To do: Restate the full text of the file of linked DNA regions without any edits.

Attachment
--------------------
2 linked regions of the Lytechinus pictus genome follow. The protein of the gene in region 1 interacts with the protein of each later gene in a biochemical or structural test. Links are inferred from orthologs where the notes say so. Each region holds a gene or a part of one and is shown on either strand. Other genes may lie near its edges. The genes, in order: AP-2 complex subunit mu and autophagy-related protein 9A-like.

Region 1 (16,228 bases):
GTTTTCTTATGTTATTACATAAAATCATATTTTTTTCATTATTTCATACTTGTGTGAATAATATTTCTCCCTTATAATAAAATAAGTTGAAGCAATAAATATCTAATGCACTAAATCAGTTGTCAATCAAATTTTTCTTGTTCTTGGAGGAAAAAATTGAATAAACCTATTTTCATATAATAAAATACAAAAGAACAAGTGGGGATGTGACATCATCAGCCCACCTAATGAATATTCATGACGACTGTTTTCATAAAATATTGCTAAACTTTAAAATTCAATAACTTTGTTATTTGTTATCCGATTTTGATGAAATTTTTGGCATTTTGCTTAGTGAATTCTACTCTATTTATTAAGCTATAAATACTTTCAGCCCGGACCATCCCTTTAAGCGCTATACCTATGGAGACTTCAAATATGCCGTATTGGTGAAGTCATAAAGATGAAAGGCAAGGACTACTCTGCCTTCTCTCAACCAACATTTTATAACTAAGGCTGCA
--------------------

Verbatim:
2 linked regions of the Lytechinus pictus genome follow. The protein of the gene in region 1 interacts with the protein of each later gene in a biochemical or structural test. Links are inferred from orthologs where the notes say so. Each region holds a gene or a part of one and is shown on either strand. Other genes may lie near its edges. The genes, in order: AP-2 complex subunit mu and autophagy-related protein 9A-like.

Region 1 (16,228 bases):
GTTTTCTTATGTTATTACATAAAATCATATTTTTTTCATTATTTCATACTTGTGTGAATAATATTTCTCCCTTATAATAAAATAAGTTGAAGCAATAAATATCTAATGCACTAAATCAGTTGTCAATCAAATTTTTCTTGTTCTTGGAGGAAAAAATTGAATAAACCTATTTTCATATAATAAAATACAAAAGAACAAGTGGGGATGTGACATCATCAGCCCACCTAATGAATATTCATGACGACTGTTTTCATAAAATATTGCTAAACTTTAAAATTCAATAACTTTGTTATTTGTTATCCGATTTTGATGAAATTTTTGGCATTTTGCTTAGTGAATTCTACTCTATTTATTAAGCTATAAATACTTTCAGCCCGGACCATCCCTTTAAGCGCTATACCTATGGAGACTTCAAATATGCCGTATTGGTGAAGTCATAAAGATGAAAGGCAAGGACTACTCTGCCTTCTCTCAACCAACATTTTATAACTAAGGCTGCA